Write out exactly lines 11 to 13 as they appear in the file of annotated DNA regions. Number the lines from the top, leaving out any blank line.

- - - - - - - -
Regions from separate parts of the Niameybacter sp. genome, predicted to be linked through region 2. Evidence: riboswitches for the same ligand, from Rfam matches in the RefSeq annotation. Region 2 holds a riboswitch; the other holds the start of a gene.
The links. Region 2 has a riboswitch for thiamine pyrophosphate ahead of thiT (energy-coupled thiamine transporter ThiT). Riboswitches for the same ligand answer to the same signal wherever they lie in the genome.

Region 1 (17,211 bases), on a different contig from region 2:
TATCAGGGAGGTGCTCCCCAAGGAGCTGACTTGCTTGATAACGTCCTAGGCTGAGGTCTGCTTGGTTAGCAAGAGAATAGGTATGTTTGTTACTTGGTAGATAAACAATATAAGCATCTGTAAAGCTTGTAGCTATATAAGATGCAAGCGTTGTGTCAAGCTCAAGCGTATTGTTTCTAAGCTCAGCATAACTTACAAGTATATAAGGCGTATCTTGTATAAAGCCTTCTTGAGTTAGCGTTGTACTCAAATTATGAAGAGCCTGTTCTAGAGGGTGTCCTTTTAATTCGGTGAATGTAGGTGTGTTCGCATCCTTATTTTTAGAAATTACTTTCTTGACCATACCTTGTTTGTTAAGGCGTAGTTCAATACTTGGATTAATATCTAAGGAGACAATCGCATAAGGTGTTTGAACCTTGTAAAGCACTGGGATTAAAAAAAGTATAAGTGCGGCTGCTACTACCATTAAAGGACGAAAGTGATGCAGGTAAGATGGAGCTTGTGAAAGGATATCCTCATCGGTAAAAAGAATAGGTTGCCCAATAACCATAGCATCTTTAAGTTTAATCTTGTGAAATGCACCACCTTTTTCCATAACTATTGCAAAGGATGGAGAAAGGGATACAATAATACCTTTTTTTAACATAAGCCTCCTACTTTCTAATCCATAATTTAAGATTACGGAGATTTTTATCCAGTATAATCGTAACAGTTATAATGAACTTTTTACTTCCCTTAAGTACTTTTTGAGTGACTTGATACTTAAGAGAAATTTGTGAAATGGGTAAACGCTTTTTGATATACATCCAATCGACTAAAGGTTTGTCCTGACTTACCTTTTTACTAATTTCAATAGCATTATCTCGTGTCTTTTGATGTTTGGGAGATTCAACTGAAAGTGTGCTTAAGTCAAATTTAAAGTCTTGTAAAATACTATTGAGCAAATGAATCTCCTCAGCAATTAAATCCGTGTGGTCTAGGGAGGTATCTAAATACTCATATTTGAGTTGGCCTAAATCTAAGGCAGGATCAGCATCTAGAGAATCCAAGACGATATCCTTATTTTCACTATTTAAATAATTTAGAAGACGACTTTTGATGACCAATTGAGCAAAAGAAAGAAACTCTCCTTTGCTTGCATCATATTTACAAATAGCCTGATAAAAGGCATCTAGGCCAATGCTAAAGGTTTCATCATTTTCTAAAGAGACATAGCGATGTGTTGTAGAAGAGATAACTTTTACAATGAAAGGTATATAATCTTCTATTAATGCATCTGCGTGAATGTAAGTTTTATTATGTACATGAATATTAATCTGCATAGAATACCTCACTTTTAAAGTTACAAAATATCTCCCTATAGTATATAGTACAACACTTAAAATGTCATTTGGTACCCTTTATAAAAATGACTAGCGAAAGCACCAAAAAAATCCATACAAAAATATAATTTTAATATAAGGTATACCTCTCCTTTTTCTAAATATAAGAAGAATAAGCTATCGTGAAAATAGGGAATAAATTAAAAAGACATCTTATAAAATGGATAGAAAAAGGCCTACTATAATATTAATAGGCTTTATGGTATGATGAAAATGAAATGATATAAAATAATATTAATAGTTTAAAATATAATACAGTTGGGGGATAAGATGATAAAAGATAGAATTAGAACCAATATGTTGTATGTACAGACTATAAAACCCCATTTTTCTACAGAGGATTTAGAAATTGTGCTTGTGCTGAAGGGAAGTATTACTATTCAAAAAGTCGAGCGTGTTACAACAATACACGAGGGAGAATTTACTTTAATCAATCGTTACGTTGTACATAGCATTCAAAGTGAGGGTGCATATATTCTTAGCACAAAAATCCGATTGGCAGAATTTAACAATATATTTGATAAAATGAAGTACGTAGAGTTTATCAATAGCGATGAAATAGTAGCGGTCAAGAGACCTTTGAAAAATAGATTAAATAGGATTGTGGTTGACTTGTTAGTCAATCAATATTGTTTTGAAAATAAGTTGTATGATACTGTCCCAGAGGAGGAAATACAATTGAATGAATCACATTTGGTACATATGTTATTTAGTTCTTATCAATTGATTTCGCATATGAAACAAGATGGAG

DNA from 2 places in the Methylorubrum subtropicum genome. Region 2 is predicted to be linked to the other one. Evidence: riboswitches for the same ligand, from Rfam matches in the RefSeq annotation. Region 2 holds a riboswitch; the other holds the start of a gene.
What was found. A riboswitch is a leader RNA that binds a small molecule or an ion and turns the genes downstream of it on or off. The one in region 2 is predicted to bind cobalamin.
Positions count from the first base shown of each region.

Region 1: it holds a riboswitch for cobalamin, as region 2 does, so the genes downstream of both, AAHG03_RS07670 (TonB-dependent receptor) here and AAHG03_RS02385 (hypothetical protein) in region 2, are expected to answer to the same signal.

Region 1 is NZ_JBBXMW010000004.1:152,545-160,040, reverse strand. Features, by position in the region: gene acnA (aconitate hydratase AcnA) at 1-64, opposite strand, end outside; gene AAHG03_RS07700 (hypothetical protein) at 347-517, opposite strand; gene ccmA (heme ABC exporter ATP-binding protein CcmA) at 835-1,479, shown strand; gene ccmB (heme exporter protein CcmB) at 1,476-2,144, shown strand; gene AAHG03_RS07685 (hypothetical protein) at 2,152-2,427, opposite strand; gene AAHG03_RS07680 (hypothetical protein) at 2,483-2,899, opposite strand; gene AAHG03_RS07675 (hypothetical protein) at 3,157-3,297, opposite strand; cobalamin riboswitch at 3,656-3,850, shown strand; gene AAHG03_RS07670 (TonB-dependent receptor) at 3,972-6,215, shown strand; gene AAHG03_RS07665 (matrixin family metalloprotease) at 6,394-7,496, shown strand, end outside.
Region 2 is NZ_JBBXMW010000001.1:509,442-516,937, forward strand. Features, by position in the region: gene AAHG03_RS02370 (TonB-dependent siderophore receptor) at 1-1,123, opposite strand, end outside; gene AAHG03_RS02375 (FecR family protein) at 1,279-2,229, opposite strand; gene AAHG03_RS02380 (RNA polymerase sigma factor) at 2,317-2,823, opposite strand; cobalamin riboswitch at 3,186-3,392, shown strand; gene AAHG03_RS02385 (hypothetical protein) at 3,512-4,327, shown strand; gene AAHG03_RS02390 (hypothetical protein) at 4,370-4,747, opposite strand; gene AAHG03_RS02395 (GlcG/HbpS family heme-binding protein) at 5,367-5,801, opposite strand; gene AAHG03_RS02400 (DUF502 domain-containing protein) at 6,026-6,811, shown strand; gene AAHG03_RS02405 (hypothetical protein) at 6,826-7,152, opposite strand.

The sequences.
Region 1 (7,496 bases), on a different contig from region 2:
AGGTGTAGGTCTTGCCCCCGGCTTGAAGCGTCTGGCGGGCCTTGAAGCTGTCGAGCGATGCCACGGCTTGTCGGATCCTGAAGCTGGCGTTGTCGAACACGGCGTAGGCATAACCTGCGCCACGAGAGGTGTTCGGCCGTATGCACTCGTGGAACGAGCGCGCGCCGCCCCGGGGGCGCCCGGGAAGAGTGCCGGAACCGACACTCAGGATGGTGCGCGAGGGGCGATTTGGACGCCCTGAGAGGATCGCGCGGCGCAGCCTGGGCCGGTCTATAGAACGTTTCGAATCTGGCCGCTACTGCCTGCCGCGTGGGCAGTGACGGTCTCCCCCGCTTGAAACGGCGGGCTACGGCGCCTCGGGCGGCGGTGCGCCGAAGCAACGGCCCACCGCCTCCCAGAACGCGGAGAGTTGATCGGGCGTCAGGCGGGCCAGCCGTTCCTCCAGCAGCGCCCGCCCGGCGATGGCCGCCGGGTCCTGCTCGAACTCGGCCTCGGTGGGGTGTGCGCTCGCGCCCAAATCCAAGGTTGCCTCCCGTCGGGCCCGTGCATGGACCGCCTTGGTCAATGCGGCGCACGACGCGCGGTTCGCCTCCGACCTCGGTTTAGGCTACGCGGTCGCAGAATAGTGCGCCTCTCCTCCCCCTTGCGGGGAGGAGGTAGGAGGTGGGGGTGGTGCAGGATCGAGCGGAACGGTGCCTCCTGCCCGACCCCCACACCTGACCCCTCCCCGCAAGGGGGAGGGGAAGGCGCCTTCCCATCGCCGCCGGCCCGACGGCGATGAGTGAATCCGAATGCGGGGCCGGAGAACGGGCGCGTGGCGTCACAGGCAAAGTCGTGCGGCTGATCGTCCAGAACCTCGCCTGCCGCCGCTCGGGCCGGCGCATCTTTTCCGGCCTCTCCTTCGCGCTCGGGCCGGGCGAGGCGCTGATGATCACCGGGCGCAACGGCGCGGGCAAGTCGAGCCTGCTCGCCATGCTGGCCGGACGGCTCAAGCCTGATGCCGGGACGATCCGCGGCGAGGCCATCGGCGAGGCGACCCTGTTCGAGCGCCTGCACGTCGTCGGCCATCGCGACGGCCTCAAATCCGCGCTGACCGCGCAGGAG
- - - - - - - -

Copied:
The sequences.
Region 1 (7,496 bases), on a different contig from region 2:
AGGTGTAGGTCTTGCCCCCGGCTTGAAGCGTCTGGCGGGCCTTGAAGCTGTCGAGCGATGCCACGGCTTGTCGGATCCTGAAGCTGGCGTTGTCGAACACGGCGTAGGCATAACCTGCGCCACGAGAGGTGTTCGGCCGTATGCACTCGTGGAACGAGCGCGCGCCGCCCCGGGGGCGCCCGGGAAGAGTGCCGGAACCGACACTCAGGATGGTGCGCGAGGGGCGATTTGGACGCCCTGAGAGGATCGCGCGGCGCAGCCTGGGCCGGTCTATAGAACGTTTCGAATCTGGCCGCTACTGCCTGCCGCGTGGGCAGTGACGGTCTCCCCCGCTTGAAACGGCGGGCTACGGCGCCTCGGGCGGCGGTGCGCCGAAGCAACGGCCCACCGCCTCCCAGAACGCGGAGAGTTGATCGGGCGTCAGGCGGGCCAGCCGTTCCTCCAGCAGCGCCCGCCCGGCGATGGCCGCCGGGTCCTGCTCGAACTCGGCCTCGGTGGGGTGTGCGCTCGCGCCCAAATCCAAGGTTGCCTCCCGTCGGGCCCGTGCATGGACCGCCTTGGTCAATGCGGCGCACGACGCGCGGTTCGCCTCCGACCTCGGTTTAGGCTACGCGGTCGCAGAATAGTGCGCCTCTCCTCCCCCTTGCGGGGAGGAGGTAGGAGGTGGGGGTGGTGCAGGATCGAGCGGAACGGTGCCTCCTGCCCGACCCCCACACCTGACCCCTCCCCGCAAGGGGGAGGGGAAGGCGCCTTCCCATCGCCGCCGGCCCGACGGCGATGAGTGAATCCGAATGCGGGGCCGGAGAACGGGCGCGTGGCGTCACAGGCAAAGTCGTGCGGCTGATCGTCCAGAACCTCGCCTGCCGCCGCTCGGGCCGGCGCATCTTTTCCGGCCTCTCCTTCGCGCTCGGGCCGGGCGAGGCGCTGATGATCACCGGGCGCAACGGCGCGGGCAAGTCGAGCCTGCTCGCCATGCTGGCCGGACGGCTCAAGCCTGATGCCGGGACGATCCGCGGCGAGGCCATCGGCGAGGCGACCCTGTTCGAGCGCCTGCACGTCGTCGGCCATCGCGACGGCCTCAAATCCGCGCTGACCGCGCAGGAG